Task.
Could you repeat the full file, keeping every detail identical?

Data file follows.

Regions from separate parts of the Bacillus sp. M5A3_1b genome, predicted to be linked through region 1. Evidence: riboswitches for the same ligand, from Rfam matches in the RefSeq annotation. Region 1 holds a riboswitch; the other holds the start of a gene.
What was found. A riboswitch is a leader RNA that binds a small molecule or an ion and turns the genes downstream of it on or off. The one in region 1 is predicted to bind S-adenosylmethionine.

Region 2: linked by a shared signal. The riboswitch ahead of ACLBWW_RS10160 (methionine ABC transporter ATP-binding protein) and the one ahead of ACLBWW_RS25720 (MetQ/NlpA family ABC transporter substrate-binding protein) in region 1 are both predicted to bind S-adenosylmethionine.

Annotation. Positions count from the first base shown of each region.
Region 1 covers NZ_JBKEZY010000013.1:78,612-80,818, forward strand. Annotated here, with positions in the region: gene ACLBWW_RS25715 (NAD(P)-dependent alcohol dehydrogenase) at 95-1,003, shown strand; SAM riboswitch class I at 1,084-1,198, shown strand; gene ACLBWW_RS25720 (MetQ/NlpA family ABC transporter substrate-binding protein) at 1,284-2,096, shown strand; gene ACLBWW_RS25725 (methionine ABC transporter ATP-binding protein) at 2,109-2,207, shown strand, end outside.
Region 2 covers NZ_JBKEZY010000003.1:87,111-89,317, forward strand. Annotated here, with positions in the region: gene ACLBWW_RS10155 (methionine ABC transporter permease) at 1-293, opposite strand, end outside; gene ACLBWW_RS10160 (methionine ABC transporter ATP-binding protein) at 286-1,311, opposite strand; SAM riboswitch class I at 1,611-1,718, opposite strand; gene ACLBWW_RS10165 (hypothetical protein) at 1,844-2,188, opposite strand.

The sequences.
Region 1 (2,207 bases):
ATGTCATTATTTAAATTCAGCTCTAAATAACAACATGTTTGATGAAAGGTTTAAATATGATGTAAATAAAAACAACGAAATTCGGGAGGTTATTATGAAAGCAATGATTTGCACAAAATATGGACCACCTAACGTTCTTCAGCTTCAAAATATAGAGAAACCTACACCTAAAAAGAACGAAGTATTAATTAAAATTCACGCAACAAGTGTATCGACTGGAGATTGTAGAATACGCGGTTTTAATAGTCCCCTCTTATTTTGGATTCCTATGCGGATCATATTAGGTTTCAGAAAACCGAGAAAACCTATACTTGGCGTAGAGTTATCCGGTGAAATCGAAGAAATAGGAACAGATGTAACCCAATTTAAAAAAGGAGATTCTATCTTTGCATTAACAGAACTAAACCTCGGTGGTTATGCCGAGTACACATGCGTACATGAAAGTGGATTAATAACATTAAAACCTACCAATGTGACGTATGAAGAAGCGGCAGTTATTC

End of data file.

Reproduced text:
Regions from separate parts of the Bacillus sp. M5A3_1b genome, predicted to be linked through region 1. Evidence: riboswitches for the same ligand, from Rfam matches in the RefSeq annotation. Region 1 holds a riboswitch; the other holds the start of a gene.
What was found. A riboswitch is a leader RNA that binds a small molecule or an ion and turns the genes downstream of it on or off. The one in region 1 is predicted to bind S-adenosylmethionine.

Region 2: linked by a shared signal. The riboswitch ahead of ACLBWW_RS10160 (methionine ABC transporter ATP-binding protein) and the one ahead of ACLBWW_RS25720 (MetQ/NlpA family ABC transporter substrate-binding protein) in region 1 are both predicted to bind S-adenosylmethionine.

Annotation. Positions count from the first base shown of each region.
Region 1 covers NZ_JBKEZY010000013.1:78,612-80,818, forward strand. Annotated here, with positions in the region: gene ACLBWW_RS25715 (NAD(P)-dependent alcohol dehydrogenase) at 95-1,003, shown strand; SAM riboswitch class I at 1,084-1,198, shown strand; gene ACLBWW_RS25720 (MetQ/NlpA family ABC transporter substrate-binding protein) at 1,284-2,096, shown strand; gene ACLBWW_RS25725 (methionine ABC transporter ATP-binding protein) at 2,109-2,207, shown strand, end outside.
Region 2 covers NZ_JBKEZY010000003.1:87,111-89,317, forward strand. Annotated here, with positions in the region: gene ACLBWW_RS10155 (methionine ABC transporter permease) at 1-293, opposite strand, end outside; gene ACLBWW_RS10160 (methionine ABC transporter ATP-binding protein) at 286-1,311, opposite strand; SAM riboswitch class I at 1,611-1,718, opposite strand; gene ACLBWW_RS10165 (hypothetical protein) at 1,844-2,188, opposite strand.

The sequences.
Region 1 (2,207 bases):
ATGTCATTATTTAAATTCAGCTCTAAATAACAACATGTTTGATGAAAGGTTTAAATATGATGTAAATAAAAACAACGAAATTCGGGAGGTTATTATGAAAGCAATGATTTGCACAAAATATGGACCACCTAACGTTCTTCAGCTTCAAAATATAGAGAAACCTACACCTAAAAAGAACGAAGTATTAATTAAAATTCACGCAACAAGTGTATCGACTGGAGATTGTAGAATACGCGGTTTTAATAGTCCCCTCTTATTTTGGATTCCTATGCGGATCATATTAGGTTTCAGAAAACCGAGAAAACCTATACTTGGCGTAGAGTTATCCGGTGAAATCGAAGAAATAGGAACAGATGTAACCCAATTTAAAAAAGGAGATTCTATCTTTGCATTAACAGAACTAAACCTCGGTGGTTATGCCGAGTACACATGCGTACATGAAAGTGGATTAATAACATTAAAACCTACCAATGTGACGTATGAAGAAGCGGCAGTTATTC